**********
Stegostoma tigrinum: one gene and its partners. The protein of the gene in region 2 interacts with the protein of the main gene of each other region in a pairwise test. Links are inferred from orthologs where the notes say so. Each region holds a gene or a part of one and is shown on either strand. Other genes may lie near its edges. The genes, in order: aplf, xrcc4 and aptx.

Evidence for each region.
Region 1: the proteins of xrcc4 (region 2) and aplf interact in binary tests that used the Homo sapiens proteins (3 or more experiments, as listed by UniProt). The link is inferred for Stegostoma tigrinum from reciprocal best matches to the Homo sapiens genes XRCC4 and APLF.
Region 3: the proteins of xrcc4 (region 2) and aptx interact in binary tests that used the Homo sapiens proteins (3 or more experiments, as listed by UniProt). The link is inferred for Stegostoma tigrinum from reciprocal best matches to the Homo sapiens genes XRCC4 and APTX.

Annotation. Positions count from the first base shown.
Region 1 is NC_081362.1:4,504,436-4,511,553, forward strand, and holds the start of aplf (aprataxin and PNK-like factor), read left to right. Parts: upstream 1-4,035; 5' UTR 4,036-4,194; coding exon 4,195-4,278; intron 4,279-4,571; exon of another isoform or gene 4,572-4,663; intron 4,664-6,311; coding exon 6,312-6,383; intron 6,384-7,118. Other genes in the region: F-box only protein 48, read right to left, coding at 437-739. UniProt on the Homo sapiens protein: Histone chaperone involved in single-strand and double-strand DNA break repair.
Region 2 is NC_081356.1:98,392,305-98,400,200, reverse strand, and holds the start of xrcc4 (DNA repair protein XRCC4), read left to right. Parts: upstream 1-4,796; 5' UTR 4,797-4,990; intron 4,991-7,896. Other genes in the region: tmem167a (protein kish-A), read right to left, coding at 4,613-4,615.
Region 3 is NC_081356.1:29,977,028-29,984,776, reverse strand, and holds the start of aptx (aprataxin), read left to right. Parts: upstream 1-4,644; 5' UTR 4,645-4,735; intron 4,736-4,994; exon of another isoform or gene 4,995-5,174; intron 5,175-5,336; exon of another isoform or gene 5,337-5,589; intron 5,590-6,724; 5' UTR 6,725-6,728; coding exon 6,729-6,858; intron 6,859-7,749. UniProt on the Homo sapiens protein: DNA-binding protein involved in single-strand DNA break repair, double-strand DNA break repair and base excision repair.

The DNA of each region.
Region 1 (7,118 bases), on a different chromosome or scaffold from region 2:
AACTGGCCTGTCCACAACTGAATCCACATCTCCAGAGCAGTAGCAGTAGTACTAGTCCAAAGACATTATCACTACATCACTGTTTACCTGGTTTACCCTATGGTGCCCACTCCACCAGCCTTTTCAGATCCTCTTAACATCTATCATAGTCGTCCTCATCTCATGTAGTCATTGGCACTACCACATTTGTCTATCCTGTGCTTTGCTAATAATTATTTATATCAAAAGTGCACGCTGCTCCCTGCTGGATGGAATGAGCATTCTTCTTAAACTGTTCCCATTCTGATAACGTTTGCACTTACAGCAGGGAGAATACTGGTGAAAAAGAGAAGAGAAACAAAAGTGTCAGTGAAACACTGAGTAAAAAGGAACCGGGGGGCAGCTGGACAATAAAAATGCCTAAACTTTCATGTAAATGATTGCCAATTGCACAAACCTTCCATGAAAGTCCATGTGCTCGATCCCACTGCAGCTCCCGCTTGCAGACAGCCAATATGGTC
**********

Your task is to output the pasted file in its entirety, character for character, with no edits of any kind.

Stegostoma tigrinum: one gene and its partners. The protein of the gene in region 2 interacts with the protein of the main gene of each other region in a pairwise test. Links are inferred from orthologs where the notes say so. Each region holds a gene or a part of one and is shown on either strand. Other genes may lie near its edges. The genes, in order: aplf, xrcc4 and aptx.

Evidence for each region.
Region 1: the proteins of xrcc4 (region 2) and aplf interact in binary tests that used the Homo sapiens proteins (3 or more experiments, as listed by UniProt). The link is inferred for Stegostoma tigrinum from reciprocal best matches to the Homo sapiens genes XRCC4 and APLF.
Region 3: the proteins of xrcc4 (region 2) and aptx interact in binary tests that used the Homo sapiens proteins (3 or more experiments, as listed by UniProt). The link is inferred for Stegostoma tigrinum from reciprocal best matches to the Homo sapiens genes XRCC4 and APTX.

Annotation. Positions count from the first base shown.
Region 1 is NC_081362.1:4,504,436-4,511,553, forward strand, and holds the start of aplf (aprataxin and PNK-like factor), read left to right. Parts: upstream 1-4,035; 5' UTR 4,036-4,194; coding exon 4,195-4,278; intron 4,279-4,571; exon of another isoform or gene 4,572-4,663; intron 4,664-6,311; coding exon 6,312-6,383; intron 6,384-7,118. Other genes in the region: F-box only protein 48, read right to left, coding at 437-739. UniProt on the Homo sapiens protein: Histone chaperone involved in single-strand and double-strand DNA break repair.
Region 2 is NC_081356.1:98,392,305-98,400,200, reverse strand, and holds the start of xrcc4 (DNA repair protein XRCC4), read left to right. Parts: upstream 1-4,796; 5' UTR 4,797-4,990; intron 4,991-7,896. Other genes in the region: tmem167a (protein kish-A), read right to left, coding at 4,613-4,615.
Region 3 is NC_081356.1:29,977,028-29,984,776, reverse strand, and holds the start of aptx (aprataxin), read left to right. Parts: upstream 1-4,644; 5' UTR 4,645-4,735; intron 4,736-4,994; exon of another isoform or gene 4,995-5,174; intron 5,175-5,336; exon of another isoform or gene 5,337-5,589; intron 5,590-6,724; 5' UTR 6,725-6,728; coding exon 6,729-6,858; intron 6,859-7,749. UniProt on the Homo sapiens protein: DNA-binding protein involved in single-strand DNA break repair, double-strand DNA break repair and base excision repair.

The DNA of each region.
Region 1 (7,118 bases), on a different chromosome or scaffold from region 2:
AACTGGCCTGTCCACAACTGAATCCACATCTCCAGAGCAGTAGCAGTAGTACTAGTCCAAAGACATTATCACTACATCACTGTTTACCTGGTTTACCCTATGGTGCCCACTCCACCAGCCTTTTCAGATCCTCTTAACATCTATCATAGTCGTCCTCATCTCATGTAGTCATTGGCACTACCACATTTGTCTATCCTGTGCTTTGCTAATAATTATTTATATCAAAAGTGCACGCTGCTCCCTGCTGGATGGAATGAGCATTCTTCTTAAACTGTTCCCATTCTGATAACGTTTGCACTTACAGCAGGGAGAATACTGGTGAAAAAGAGAAGAGAAACAAAAGTGTCAGTGAAACACTGAGTAAAAAGGAACCGGGGGGCAGCTGGACAATAAAAATGCCTAAACTTTCATGTAAATGATTGCCAATTGCACAAACCTTCCATGAAAGTCCATGTGCTCGATCCCACTGCAGCTCCCGCTTGCAGACAGCCAATATGGTC